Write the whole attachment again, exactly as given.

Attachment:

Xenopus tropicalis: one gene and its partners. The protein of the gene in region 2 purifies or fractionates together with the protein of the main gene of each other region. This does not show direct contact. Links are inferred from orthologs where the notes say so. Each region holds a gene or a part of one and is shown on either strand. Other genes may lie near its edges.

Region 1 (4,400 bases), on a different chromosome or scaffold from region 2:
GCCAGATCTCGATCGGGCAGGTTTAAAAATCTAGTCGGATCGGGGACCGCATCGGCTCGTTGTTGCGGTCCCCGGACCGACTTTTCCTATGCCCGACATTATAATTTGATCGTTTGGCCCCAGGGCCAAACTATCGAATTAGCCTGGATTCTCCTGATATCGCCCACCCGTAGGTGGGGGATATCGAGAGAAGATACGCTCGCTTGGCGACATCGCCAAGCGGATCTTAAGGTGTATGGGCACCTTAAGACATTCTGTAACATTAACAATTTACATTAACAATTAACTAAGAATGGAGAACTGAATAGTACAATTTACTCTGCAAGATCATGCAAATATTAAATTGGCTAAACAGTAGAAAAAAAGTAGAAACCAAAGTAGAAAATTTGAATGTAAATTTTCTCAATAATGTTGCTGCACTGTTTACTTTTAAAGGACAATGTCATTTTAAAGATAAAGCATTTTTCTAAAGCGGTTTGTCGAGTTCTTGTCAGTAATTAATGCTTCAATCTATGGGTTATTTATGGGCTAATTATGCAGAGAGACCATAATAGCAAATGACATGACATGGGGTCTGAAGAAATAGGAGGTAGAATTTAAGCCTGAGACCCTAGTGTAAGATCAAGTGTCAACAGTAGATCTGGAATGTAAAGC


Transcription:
Xenopus tropicalis: one gene and its partners. The protein of the gene in region 2 purifies or fractionates together with the protein of the main gene of each other region. This does not show direct contact. Links are inferred from orthologs where the notes say so. Each region holds a gene or a part of one and is shown on either strand. Other genes may lie near its edges.

Region 1 (4,400 bases), on a different chromosome or scaffold from region 2:
GCCAGATCTCGATCGGGCAGGTTTAAAAATCTAGTCGGATCGGGGACCGCATCGGCTCGTTGTTGCGGTCCCCGGACCGACTTTTCCTATGCCCGACATTATAATTTGATCGTTTGGCCCCAGGGCCAAACTATCGAATTAGCCTGGATTCTCCTGATATCGCCCACCCGTAGGTGGGGGATATCGAGAGAAGATACGCTCGCTTGGCGACATCGCCAAGCGGATCTTAAGGTGTATGGGCACCTTAAGACATTCTGTAACATTAACAATTTACATTAACAATTAACTAAGAATGGAGAACTGAATAGTACAATTTACTCTGCAAGATCATGCAAATATTAAATTGGCTAAACAGTAGAAAAAAAGTAGAAACCAAAGTAGAAAATTTGAATGTAAATTTTCTCAATAATGTTGCTGCACTGTTTACTTTTAAAGGACAATGTCATTTTAAAGATAAAGCATTTTTCTAAAGCGGTTTGTCGAGTTCTTGTCAGTAATTAATGCTTCAATCTATGGGTTATTTATGGGCTAATTATGCAGAGAGACCATAATAGCAAATGACATGACATGGGGTCTGAAGAAATAGGAGGTAGAATTTAAGCCTGAGACCCTAGTGTAAGATCAAGTGTCAACAGTAGATCTGGAATGTAAAGC